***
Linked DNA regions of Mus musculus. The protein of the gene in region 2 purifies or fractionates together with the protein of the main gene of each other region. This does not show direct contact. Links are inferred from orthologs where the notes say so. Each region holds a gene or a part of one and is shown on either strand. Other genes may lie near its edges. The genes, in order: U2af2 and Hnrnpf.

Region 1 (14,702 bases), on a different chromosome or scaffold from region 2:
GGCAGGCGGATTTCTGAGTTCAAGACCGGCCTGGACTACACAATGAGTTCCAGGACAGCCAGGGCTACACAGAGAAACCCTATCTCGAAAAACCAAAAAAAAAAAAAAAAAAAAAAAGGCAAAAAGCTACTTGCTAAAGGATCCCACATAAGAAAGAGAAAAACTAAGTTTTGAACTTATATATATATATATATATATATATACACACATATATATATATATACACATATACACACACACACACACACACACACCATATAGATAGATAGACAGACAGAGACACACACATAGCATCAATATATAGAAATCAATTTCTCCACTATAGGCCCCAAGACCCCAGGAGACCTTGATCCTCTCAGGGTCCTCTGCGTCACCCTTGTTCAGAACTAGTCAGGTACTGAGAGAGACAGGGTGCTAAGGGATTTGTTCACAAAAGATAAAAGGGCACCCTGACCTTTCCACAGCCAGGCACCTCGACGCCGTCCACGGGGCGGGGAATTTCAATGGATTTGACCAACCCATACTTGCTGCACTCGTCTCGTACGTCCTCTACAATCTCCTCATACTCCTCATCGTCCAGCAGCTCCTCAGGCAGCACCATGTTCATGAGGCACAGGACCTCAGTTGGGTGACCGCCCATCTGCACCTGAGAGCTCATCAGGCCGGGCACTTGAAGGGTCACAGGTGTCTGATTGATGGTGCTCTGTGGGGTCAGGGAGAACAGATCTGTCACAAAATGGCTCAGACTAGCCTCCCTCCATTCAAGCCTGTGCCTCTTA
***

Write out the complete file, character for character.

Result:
Linked DNA regions of Mus musculus. The protein of the gene in region 2 purifies or fractionates together with the protein of the main gene of each other region. This does not show direct contact. Links are inferred from orthologs where the notes say so. Each region holds a gene or a part of one and is shown on either strand. Other genes may lie near its edges. The genes, in order: U2af2 and Hnrnpf.

Region 1 (14,702 bases), on a different chromosome or scaffold from region 2:
GGCAGGCGGATTTCTGAGTTCAAGACCGGCCTGGACTACACAATGAGTTCCAGGACAGCCAGGGCTACACAGAGAAACCCTATCTCGAAAAACCAAAAAAAAAAAAAAAAAAAAAAAGGCAAAAAGCTACTTGCTAAAGGATCCCACATAAGAAAGAGAAAAACTAAGTTTTGAACTTATATATATATATATATATATATATACACACATATATATATATATACACATATACACACACACACACACACACACACCATATAGATAGATAGACAGACAGAGACACACACATAGCATCAATATATAGAAATCAATTTCTCCACTATAGGCCCCAAGACCCCAGGAGACCTTGATCCTCTCAGGGTCCTCTGCGTCACCCTTGTTCAGAACTAGTCAGGTACTGAGAGAGACAGGGTGCTAAGGGATTTGTTCACAAAAGATAAAAGGGCACCCTGACCTTTCCACAGCCAGGCACCTCGACGCCGTCCACGGGGCGGGGAATTTCAATGGATTTGACCAACCCATACTTGCTGCACTCGTCTCGTACGTCCTCTACAATCTCCTCATACTCCTCATCGTCCAGCAGCTCCTCAGGCAGCACCATGTTCATGAGGCACAGGACCTCAGTTGGGTGACCGCCCATCTGCACCTGAGAGCTCATCAGGCCGGGCACTTGAAGGGTCACAGGTGTCTGATTGATGGTGCTCTGTGGGGTCAGGGAGAACAGATCTGTCACAAAATGGCTCAGACTAGCCTCCCTCCATTCAAGCCTGTGCCTCTTA